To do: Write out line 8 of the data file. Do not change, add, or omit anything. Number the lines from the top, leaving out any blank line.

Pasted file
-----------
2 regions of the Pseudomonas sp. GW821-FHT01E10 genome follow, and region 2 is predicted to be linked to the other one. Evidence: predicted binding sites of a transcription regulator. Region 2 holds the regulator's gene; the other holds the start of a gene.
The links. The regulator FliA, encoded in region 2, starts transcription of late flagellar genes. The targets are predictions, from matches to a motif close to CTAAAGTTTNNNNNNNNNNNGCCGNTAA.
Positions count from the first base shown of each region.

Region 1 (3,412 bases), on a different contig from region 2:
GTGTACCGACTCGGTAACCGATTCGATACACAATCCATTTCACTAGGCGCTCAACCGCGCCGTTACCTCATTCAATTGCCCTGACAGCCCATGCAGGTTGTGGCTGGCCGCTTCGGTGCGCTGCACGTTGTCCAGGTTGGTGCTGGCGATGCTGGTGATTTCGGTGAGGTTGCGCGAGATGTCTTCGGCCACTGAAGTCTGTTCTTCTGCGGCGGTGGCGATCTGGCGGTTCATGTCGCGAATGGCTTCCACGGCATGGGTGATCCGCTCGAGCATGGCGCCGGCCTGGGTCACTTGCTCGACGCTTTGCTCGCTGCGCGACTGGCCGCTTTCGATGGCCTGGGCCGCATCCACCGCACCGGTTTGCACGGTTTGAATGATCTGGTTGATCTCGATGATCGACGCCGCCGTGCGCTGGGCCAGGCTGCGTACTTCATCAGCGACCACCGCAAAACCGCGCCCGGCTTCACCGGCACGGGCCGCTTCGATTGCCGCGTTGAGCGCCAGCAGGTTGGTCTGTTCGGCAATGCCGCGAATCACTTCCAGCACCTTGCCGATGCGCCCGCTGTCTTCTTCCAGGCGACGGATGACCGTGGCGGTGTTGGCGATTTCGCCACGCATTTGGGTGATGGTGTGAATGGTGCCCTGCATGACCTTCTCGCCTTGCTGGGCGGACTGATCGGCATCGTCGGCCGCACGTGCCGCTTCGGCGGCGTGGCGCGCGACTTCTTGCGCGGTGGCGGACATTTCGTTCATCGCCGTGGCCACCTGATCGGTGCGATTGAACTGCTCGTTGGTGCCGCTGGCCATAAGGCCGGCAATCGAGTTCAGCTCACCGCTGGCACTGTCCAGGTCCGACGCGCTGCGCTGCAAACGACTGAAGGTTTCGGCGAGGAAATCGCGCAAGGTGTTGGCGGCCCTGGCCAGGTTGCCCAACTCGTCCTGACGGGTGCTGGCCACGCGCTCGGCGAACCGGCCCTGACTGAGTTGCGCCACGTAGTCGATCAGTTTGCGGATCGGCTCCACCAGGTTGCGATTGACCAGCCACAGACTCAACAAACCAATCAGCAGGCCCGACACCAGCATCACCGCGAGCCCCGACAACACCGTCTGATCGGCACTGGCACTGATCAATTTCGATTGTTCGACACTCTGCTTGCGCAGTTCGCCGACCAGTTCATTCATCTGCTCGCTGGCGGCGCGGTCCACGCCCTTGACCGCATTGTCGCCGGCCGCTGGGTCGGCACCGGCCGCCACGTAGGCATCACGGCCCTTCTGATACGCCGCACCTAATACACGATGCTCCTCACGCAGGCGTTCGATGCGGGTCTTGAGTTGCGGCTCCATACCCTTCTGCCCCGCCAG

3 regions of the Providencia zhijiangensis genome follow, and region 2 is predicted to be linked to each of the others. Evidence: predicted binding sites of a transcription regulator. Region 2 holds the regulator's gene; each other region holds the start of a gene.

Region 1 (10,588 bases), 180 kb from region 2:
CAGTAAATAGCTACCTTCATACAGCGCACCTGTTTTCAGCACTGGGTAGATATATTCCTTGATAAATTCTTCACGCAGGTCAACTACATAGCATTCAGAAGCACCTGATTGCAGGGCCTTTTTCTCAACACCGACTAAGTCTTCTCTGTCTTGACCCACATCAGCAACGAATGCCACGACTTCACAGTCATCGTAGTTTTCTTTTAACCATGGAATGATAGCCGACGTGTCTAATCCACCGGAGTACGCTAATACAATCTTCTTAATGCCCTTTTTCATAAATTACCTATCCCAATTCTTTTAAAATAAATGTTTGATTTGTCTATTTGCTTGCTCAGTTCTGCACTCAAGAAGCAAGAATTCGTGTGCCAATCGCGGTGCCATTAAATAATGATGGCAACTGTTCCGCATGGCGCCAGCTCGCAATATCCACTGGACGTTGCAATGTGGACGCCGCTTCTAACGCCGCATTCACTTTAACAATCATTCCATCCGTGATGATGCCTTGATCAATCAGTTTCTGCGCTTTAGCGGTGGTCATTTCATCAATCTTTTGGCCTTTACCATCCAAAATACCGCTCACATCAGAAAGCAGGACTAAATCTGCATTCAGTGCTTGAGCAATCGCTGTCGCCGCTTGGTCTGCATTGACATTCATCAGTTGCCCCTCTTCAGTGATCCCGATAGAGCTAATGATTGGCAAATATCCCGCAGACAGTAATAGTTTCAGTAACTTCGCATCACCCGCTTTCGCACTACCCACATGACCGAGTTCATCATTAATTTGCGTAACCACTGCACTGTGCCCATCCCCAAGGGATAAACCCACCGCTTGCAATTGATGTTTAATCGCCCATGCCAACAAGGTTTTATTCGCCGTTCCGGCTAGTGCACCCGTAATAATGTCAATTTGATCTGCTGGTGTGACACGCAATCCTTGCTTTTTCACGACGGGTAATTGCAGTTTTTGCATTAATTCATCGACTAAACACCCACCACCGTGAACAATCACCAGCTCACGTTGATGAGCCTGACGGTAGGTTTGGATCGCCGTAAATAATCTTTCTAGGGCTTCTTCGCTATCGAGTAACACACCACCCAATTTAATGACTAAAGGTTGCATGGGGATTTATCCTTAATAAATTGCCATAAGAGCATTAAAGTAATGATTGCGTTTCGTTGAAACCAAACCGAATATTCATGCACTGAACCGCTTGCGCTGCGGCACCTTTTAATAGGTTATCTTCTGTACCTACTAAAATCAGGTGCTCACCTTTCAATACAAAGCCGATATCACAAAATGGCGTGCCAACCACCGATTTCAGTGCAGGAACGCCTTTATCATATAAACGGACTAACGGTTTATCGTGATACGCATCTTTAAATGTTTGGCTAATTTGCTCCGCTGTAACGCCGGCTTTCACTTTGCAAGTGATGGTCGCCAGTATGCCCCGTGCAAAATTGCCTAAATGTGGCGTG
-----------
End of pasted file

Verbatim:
CAGTAAATAGCTACCTTCATACAGCGCACCTGTTTTCAGCACTGGGTAGATATATTCCTTGATAAATTCTTCACGCAGGTCAACTACATAGCATTCAGAAGCACCTGATTGCAGGGCCTTTTTCTCAACACCGACTAAGTCTTCTCTGTCTTGACCCACATCAGCAACGAATGCCACGACTTCACAGTCATCGTAGTTTTCTTTTAACCATGGAATGATAGCCGACGTGTCTAATCCACCGGAGTACGCTAATACAATCTTCTTAATGCCCTTTTTCATAAATTACCTATCCCAATTCTTTTAAAATAAATGTTTGATTTGTCTATTTGCTTGCTCAGTTCTGCACTCAAGAAGCAAGAATTCGTGTGCCAATCGCGGTGCCATTAAATAATGATGGCAACTGTTCCGCATGGCGCCAGCTCGCAATATCCACTGGACGTTGCAATGTGGACGCCGCTTCTAACGCCGCATTCACTTTAACAATCATTCCATCCGTGATGATGCCTTGATCAATCAGTTTCTGCGCTTTAGCGGTGGTCATTTCATCAATCTTTTGGCCTTTACCATCCAAAATACCGCTCACATCAGAAAGCAGGACTAAATCTGCATTCAGTGCTTGAGCAATCGCTGTCGCCGCTTGGTCTGCATTGACATTCATCAGTTGCCCCTCTTCAGTGATCCCGATAGAGCTAATGATTGGCAAATATCCCGCAGACAGTAATAGTTTCAGTAACTTCGCATCACCCGCTTTCGCACTACCCACATGACCGAGTTCATCATTAATTTGCGTAACCACTGCACTGTGCCCATCCCCAAGGGATAAACCCACCGCTTGCAATTGATGTTTAATCGCCCATGCCAACAAGGTTTTATTCGCCGTTCCGGCTAGTGCACCCGTAATAATGTCAATTTGATCTGCTGGTGTGACACGCAATCCTTGCTTTTTCACGACGGGTAATTGCAGTTTTTGCATTAATTCATCGACTAAACACCCACCACCGTGAACAATCACCAGCTCACGTTGATGAGCCTGACGGTAGGTTTGGATCGCCGTAAATAATCTTTCTAGGGCTTCTTCGCTATCGAGTAACACACCACCCAATTTAATGACTAAAGGTTGCATGGGGATTTATCCTTAATAAATTGCCATAAGAGCATTAAAGTAATGATTGCGTTTCGTTGAAACCAAACCGAATATTCATGCACTGAACCGCTTGCGCTGCGGCACCTTTTAATAGGTTATCTTCTGTACCTACTAAAATCAGGTGCTCACCTTTCAATACAAAGCCGATATCACAAAATGGCGTGCCAACCACCGATTTCAGTGCAGGAACGCCTTTATCATATAAACGGACTAACGGTTTATCGTGATACGCATCTTTAAATGTTTGGCTAATTTGCTCCGCTGTAACGCCGGCTTTCACTTTGCAAGTGATGGTCGCCAGTATGCCCCGTGCAAAATTGCCTAAATGTGGCGTG